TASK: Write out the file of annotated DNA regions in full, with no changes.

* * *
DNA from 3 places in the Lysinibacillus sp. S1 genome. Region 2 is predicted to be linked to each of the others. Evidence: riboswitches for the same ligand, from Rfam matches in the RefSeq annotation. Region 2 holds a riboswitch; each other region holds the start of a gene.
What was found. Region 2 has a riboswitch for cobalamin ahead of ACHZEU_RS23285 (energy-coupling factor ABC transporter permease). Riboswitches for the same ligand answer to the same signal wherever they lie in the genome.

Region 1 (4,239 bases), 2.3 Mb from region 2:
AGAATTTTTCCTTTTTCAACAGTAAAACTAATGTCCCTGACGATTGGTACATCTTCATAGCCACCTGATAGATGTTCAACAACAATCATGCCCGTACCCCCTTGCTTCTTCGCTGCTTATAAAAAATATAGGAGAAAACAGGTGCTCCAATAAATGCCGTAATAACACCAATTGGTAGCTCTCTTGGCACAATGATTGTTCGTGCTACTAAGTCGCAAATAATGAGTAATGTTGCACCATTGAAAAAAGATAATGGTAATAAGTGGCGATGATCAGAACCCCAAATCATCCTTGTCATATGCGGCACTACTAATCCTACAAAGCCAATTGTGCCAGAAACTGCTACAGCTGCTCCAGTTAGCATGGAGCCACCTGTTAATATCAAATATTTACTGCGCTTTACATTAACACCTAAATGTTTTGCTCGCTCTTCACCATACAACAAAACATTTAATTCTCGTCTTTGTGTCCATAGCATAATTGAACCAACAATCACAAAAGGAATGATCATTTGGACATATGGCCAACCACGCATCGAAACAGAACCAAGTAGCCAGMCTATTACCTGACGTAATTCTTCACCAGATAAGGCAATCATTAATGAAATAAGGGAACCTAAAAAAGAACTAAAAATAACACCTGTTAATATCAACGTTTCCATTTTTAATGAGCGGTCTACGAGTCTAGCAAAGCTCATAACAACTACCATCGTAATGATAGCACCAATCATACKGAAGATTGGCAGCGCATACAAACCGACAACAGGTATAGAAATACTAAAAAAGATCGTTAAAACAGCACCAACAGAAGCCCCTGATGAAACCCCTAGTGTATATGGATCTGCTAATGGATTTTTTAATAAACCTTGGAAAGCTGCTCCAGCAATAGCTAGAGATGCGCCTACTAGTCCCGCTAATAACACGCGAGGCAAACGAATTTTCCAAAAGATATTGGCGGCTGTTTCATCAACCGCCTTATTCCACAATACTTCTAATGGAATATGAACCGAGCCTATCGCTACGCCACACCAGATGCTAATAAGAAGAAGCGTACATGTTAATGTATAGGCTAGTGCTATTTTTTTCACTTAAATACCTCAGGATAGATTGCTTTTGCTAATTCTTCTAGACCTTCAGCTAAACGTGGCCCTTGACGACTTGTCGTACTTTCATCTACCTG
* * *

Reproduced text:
DNA from 3 places in the Lysinibacillus sp. S1 genome. Region 2 is predicted to be linked to each of the others. Evidence: riboswitches for the same ligand, from Rfam matches in the RefSeq annotation. Region 2 holds a riboswitch; each other region holds the start of a gene.
What was found. Region 2 has a riboswitch for cobalamin ahead of ACHZEU_RS23285 (energy-coupling factor ABC transporter permease). Riboswitches for the same ligand answer to the same signal wherever they lie in the genome.

Region 1 (4,239 bases), 2.3 Mb from region 2:
AGAATTTTTCCTTTTTCAACAGTAAAACTAATGTCCCTGACGATTGGTACATCTTCATAGCCACCTGATAGATGTTCAACAACAATCATGCCCGTACCCCCTTGCTTCTTCGCTGCTTATAAAAAATATAGGAGAAAACAGGTGCTCCAATAAATGCCGTAATAACACCAATTGGTAGCTCTCTTGGCACAATGATTGTTCGTGCTACTAAGTCGCAAATAATGAGTAATGTTGCACCATTGAAAAAAGATAATGGTAATAAGTGGCGATGATCAGAACCCCAAATCATCCTTGTCATATGCGGCACTACTAATCCTACAAAGCCAATTGTGCCAGAAACTGCTACAGCTGCTCCAGTTAGCATGGAGCCACCTGTTAATATCAAATATTTACTGCGCTTTACATTAACACCTAAATGTTTTGCTCGCTCTTCACCATACAACAAAACATTTAATTCTCGTCTTTGTGTCCATAGCATAATTGAACCAACAATCACAAAAGGAATGATCATTTGGACATATGGCCAACCACGCATCGAAACAGAACCAAGTAGCCAGMCTATTACCTGACGTAATTCTTCACCAGATAAGGCAATCATTAATGAAATAAGGGAACCTAAAAAAGAACTAAAAATAACACCTGTTAATATCAACGTTTCCATTTTTAATGAGCGGTCTACGAGTCTAGCAAAGCTCATAACAACTACCATCGTAATGATAGCACCAATCATACKGAAGATTGGCAGCGCATACAAACCGACAACAGGTATAGAAATACTAAAAAAGATCGTTAAAACAGCACCAACAGAAGCCCCTGATGAAACCCCTAGTGTATATGGATCTGCTAATGGATTTTTTAATAAACCTTGGAAAGCTGCTCCAGCAATAGCTAGAGATGCGCCTACTAGTCCCGCTAATAACACGCGAGGCAAACGAATTTTCCAAAAGATATTGGCGGCTGTTTCATCAACCGCCTTATTCCACAATACTTCTAATGGAATATGAACCGAGCCTATCGCTACGCCACACCAGATGCTAATAAGAAGAAGCGTACATGTTAATGTATAGGCTAGTGCTATTTTTTTCACTTAAATACCTCAGGATAGATTGCTTTTGCTAATTCTTCTAGACCTTCAGCTAAACGTGGCCCTTGACGACTTGTCGTACTTTCATCTACCTG